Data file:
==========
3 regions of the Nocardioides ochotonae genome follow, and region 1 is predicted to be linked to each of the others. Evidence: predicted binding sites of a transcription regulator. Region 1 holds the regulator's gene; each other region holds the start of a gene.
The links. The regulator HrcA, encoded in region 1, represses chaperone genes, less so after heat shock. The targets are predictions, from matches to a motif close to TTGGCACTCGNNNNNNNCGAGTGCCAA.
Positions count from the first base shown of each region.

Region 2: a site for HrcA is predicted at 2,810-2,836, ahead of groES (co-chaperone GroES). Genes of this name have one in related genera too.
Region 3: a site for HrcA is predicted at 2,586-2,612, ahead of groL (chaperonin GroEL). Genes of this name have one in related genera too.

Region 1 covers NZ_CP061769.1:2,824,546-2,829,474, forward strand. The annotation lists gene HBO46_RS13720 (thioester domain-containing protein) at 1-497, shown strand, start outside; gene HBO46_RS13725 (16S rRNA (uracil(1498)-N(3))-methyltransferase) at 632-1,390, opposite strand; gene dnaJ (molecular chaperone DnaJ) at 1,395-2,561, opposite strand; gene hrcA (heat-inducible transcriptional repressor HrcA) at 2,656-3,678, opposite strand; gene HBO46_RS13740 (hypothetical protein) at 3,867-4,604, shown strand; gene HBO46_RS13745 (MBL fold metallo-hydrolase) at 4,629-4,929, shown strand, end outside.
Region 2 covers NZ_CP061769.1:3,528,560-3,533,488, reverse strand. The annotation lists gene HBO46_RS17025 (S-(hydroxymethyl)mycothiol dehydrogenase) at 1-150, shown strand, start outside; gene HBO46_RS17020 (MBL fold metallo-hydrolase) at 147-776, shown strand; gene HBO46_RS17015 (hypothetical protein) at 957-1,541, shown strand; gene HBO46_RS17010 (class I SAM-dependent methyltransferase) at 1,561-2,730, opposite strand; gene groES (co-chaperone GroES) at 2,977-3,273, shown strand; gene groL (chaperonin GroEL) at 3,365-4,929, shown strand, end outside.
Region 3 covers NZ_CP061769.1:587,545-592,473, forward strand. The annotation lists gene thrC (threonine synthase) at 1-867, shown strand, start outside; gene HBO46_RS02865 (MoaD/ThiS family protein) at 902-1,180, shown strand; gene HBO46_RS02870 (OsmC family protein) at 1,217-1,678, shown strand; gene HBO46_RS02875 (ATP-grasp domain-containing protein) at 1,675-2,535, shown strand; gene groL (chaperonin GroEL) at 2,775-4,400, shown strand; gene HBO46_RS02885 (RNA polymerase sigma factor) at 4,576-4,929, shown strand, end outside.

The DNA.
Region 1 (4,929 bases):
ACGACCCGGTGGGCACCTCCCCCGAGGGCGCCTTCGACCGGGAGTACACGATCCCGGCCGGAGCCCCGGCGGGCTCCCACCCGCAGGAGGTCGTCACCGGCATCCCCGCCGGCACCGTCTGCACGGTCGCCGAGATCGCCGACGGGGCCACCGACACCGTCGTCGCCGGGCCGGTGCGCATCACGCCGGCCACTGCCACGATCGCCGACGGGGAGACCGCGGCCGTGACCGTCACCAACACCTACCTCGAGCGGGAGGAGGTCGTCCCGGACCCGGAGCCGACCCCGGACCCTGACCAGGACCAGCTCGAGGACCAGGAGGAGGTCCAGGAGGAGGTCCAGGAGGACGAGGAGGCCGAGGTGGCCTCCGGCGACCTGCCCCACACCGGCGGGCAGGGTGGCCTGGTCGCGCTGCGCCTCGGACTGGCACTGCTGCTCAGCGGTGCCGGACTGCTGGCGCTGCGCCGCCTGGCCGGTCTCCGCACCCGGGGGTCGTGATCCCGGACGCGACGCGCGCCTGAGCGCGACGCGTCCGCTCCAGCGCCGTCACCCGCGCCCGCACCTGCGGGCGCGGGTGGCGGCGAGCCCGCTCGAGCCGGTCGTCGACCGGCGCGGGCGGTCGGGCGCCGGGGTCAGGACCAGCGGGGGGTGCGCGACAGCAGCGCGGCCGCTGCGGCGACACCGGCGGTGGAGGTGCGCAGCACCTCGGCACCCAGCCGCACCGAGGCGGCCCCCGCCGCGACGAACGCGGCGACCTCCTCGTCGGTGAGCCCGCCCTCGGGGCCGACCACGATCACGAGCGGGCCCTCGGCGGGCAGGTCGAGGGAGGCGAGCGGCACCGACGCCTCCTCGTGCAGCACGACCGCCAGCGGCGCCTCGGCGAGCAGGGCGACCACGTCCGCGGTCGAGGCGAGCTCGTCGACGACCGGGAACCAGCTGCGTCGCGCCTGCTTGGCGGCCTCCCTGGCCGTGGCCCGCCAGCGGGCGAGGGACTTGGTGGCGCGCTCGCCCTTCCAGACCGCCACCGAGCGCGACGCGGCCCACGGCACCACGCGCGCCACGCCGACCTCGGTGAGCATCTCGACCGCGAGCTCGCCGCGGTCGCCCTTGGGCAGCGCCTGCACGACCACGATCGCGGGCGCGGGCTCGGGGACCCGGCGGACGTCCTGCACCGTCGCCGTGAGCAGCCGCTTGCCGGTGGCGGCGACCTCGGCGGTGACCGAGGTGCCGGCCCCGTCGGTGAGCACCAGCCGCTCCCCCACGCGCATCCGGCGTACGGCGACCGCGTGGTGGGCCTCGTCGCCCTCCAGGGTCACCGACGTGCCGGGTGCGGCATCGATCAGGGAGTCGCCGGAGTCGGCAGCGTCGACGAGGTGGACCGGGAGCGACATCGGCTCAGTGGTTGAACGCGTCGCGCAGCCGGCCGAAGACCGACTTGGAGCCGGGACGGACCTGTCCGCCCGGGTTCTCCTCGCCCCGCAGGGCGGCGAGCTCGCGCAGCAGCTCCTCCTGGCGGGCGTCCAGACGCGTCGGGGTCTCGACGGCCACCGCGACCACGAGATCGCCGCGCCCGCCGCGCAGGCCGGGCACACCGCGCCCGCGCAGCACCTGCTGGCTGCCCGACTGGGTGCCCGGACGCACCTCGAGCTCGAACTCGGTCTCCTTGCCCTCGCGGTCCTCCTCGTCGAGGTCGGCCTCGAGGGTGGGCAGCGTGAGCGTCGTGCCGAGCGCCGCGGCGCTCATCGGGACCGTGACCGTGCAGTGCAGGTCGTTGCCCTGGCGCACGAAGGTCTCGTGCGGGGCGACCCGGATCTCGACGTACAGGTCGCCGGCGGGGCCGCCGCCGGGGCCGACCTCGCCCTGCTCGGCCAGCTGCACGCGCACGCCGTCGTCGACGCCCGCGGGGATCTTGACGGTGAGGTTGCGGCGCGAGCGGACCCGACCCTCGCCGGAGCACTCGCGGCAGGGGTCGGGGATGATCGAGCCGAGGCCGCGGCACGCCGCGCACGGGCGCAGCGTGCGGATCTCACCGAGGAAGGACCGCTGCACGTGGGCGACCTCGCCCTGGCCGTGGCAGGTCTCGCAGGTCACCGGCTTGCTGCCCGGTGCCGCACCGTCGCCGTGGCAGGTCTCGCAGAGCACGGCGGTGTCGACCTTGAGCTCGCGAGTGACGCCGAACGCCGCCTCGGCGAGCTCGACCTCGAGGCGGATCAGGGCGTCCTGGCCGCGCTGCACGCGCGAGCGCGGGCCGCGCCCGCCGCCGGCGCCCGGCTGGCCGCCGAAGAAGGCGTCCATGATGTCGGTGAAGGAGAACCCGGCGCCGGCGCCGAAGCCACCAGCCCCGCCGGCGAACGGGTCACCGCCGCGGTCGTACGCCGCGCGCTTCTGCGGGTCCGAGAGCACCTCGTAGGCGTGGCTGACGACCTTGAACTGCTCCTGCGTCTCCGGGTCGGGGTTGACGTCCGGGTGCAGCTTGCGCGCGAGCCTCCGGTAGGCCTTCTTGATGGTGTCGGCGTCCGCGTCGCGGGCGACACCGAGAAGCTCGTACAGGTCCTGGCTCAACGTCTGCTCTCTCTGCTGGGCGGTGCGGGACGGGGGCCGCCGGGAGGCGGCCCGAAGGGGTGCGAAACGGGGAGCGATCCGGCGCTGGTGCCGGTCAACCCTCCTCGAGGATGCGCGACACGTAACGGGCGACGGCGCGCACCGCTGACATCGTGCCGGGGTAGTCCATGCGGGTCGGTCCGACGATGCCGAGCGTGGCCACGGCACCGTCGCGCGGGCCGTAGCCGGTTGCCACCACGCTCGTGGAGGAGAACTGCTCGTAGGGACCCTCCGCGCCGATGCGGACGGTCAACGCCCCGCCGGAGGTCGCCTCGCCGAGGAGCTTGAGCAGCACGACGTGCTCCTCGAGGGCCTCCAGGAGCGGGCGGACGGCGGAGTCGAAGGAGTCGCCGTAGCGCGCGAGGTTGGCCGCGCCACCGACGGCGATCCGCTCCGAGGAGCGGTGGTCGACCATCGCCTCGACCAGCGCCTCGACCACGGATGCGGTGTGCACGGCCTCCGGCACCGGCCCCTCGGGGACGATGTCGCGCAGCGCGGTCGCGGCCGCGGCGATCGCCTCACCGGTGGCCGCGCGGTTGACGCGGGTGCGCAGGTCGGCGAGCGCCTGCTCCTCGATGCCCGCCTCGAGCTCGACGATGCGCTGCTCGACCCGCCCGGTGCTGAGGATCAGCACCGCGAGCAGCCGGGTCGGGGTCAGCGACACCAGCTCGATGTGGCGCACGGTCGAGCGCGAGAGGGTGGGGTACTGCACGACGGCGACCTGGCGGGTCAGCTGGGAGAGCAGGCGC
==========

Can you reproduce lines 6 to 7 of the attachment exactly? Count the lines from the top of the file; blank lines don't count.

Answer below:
Region 1 covers NZ_CP061769.1:2,824,546-2,829,474, forward strand. The annotation lists gene HBO46_RS13720 (thioester domain-containing protein) at 1-497, shown strand, start outside; gene HBO46_RS13725 (16S rRNA (uracil(1498)-N(3))-methyltransferase) at 632-1,390, opposite strand; gene dnaJ (molecular chaperone DnaJ) at 1,395-2,561, opposite strand; gene hrcA (heat-inducible transcriptional repressor HrcA) at 2,656-3,678, opposite strand; gene HBO46_RS13740 (hypothetical protein) at 3,867-4,604, shown strand; gene HBO46_RS13745 (MBL fold metallo-hydrolase) at 4,629-4,929, shown strand, end outside.
Region 2 covers NZ_CP061769.1:3,528,560-3,533,488, reverse strand. The annotation lists gene HBO46_RS17025 (S-(hydroxymethyl)mycothiol dehydrogenase) at 1-150, shown strand, start outside; gene HBO46_RS17020 (MBL fold metallo-hydrolase) at 147-776, shown strand; gene HBO46_RS17015 (hypothetical protein) at 957-1,541, shown strand; gene HBO46_RS17010 (class I SAM-dependent methyltransferase) at 1,561-2,730, opposite strand; gene groES (co-chaperone GroES) at 2,977-3,273, shown strand; gene groL (chaperonin GroEL) at 3,365-4,929, shown strand, end outside.